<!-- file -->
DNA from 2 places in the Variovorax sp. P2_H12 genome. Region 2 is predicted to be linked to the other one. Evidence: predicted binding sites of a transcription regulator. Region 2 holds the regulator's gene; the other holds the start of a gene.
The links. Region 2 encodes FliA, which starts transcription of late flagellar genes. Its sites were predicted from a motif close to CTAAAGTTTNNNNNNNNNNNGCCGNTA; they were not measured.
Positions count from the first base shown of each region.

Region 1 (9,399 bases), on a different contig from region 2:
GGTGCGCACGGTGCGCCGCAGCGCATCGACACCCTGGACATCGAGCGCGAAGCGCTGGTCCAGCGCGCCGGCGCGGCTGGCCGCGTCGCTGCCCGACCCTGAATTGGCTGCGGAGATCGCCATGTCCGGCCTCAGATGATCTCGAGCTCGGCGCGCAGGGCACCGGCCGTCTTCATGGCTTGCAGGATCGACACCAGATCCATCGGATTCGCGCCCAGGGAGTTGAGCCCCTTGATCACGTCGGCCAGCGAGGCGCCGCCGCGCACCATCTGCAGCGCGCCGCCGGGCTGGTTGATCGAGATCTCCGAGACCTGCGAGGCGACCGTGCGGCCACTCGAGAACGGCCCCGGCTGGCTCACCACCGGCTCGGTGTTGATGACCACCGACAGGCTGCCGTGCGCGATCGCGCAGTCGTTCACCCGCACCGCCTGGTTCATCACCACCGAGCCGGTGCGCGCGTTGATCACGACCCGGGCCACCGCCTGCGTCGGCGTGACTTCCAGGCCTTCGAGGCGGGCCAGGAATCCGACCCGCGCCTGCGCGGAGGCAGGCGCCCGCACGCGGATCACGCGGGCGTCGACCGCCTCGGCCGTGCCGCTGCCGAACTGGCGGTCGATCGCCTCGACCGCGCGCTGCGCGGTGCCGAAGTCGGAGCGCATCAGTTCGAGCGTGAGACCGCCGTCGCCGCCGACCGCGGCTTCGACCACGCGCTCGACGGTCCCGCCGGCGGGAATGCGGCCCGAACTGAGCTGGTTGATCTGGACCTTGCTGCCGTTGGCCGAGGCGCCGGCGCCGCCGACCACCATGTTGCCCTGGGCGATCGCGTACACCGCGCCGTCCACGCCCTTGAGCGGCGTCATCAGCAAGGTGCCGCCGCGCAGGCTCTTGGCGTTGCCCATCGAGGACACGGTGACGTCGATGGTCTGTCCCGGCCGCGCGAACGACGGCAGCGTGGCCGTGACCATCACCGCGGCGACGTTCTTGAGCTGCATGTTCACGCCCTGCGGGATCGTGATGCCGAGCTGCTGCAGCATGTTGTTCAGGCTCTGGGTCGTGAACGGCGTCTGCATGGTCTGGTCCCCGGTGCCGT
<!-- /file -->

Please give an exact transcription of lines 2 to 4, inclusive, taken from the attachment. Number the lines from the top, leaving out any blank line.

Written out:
The links. Region 2 encodes FliA, which starts transcription of late flagellar genes. Its sites were predicted from a motif close to CTAAAGTTTNNNNNNNNNNNGCCGNTA; they were not measured.
Positions count from the first base shown of each region.

Region 1 (9,399 bases), on a different contig from region 2: